The similar lesions of Kaphaja variety, where patients could have pale scars and they tend to have ‘bahu bhahala shukla picchila sravi’, there is a tendency for thick and whitish discharge presenting over the area, that is very often seen as cutaneous mycetoma. These lesions are quite common now, these days the incidence is rapidly increasing and many times we consider this as a cause of unhygienic factors, but it happens in many of the patients who are on prolonged antibiotic therapy for any other reason. Irrespective of the causes, they may develop one of the complications, which is cutaneous mycetoma. Once there is a fungal infection, it tends to produce multiple openings throughout, many times we may have confusion with osteomyelitis. Otherwise, the appearance looks very often like an osteomyelitis lesion and the only difference is, unlike osteomyelitis, if you put a probe, the probe does not go in anywhere, the lesion is limited only to the subcutaneous plane and the condition tends to become very chronic. Now, some of the, of course, though the incidence is comparatively lesser in our area, the Madura foot we can in those areas where it is endemic, also can present with a similar presentation, only in that condition you will have that worm presented throughout in that wound as a steady worm, which can be seen, but comparatively in our it is rare, but once the lesion occurs, it tends to become chronic and virtually it is very difficult to manage, the disease tends to be chronic and none of the treatment will produce a complete resolution .There is no satisfactory treatment anywhere and from our point of view also, we can produce a satisfactory result, I do not say that the patient will be completely cured, but the patient would have a definitely better outcome, course of the disease can be easily controlled with a prolonged treatment of Kaishora Guggulu, Gandhak Rasayana, Khadirarishta. Virechana is another option, depending upon the patient’s fitness or other factors, repeated virechana also can produce a significant change in the outcome of the disease type.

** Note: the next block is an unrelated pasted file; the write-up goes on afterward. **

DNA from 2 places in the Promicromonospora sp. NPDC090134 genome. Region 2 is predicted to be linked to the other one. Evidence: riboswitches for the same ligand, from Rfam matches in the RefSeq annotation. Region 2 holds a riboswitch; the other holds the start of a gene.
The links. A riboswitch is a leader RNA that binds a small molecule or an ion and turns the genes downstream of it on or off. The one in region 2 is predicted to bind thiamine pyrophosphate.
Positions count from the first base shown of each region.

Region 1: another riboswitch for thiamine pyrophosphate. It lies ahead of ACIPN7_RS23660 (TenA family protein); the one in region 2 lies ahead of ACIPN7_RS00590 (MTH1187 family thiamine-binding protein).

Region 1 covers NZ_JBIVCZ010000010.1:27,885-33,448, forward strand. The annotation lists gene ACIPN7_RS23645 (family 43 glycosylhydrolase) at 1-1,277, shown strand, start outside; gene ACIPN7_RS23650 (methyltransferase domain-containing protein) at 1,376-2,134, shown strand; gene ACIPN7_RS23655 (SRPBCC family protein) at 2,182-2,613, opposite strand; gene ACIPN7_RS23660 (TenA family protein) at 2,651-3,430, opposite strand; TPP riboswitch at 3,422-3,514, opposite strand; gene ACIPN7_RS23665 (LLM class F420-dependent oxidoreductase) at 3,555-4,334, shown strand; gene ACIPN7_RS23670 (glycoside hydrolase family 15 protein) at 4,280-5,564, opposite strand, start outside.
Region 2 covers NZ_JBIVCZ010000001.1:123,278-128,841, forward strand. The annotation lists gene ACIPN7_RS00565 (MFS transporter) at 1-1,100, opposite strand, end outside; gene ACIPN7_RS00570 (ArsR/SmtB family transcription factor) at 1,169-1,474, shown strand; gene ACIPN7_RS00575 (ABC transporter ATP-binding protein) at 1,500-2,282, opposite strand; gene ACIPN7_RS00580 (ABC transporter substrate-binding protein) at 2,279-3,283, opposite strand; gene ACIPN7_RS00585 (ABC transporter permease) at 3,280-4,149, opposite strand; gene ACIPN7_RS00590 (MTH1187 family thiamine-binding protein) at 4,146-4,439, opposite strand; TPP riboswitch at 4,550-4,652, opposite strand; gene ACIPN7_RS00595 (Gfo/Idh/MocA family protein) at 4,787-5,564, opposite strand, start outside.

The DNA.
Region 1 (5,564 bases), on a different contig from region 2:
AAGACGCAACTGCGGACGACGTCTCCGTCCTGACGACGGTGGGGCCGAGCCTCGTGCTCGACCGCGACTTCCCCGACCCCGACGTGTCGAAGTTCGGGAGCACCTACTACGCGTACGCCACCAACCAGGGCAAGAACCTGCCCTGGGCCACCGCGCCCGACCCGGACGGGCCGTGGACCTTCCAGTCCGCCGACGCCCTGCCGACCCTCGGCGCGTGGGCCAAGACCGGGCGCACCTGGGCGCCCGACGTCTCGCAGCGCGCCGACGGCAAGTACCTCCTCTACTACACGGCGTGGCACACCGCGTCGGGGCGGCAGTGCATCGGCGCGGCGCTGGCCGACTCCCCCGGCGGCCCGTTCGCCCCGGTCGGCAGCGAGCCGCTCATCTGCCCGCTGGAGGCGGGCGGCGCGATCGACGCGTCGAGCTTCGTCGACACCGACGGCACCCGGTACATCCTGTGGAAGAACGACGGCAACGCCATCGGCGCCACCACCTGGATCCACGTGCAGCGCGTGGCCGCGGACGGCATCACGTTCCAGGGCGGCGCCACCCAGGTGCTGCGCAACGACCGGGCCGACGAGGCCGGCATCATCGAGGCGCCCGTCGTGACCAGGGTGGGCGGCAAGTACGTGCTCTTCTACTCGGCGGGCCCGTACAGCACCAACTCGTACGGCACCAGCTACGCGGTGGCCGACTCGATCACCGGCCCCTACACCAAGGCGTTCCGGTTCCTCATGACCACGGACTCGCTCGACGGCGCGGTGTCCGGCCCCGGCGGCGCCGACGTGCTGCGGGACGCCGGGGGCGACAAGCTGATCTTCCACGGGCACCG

Please enter your comment!
Please enter your name here

This site uses Akismet to reduce spam. Learn how your comment data is processed.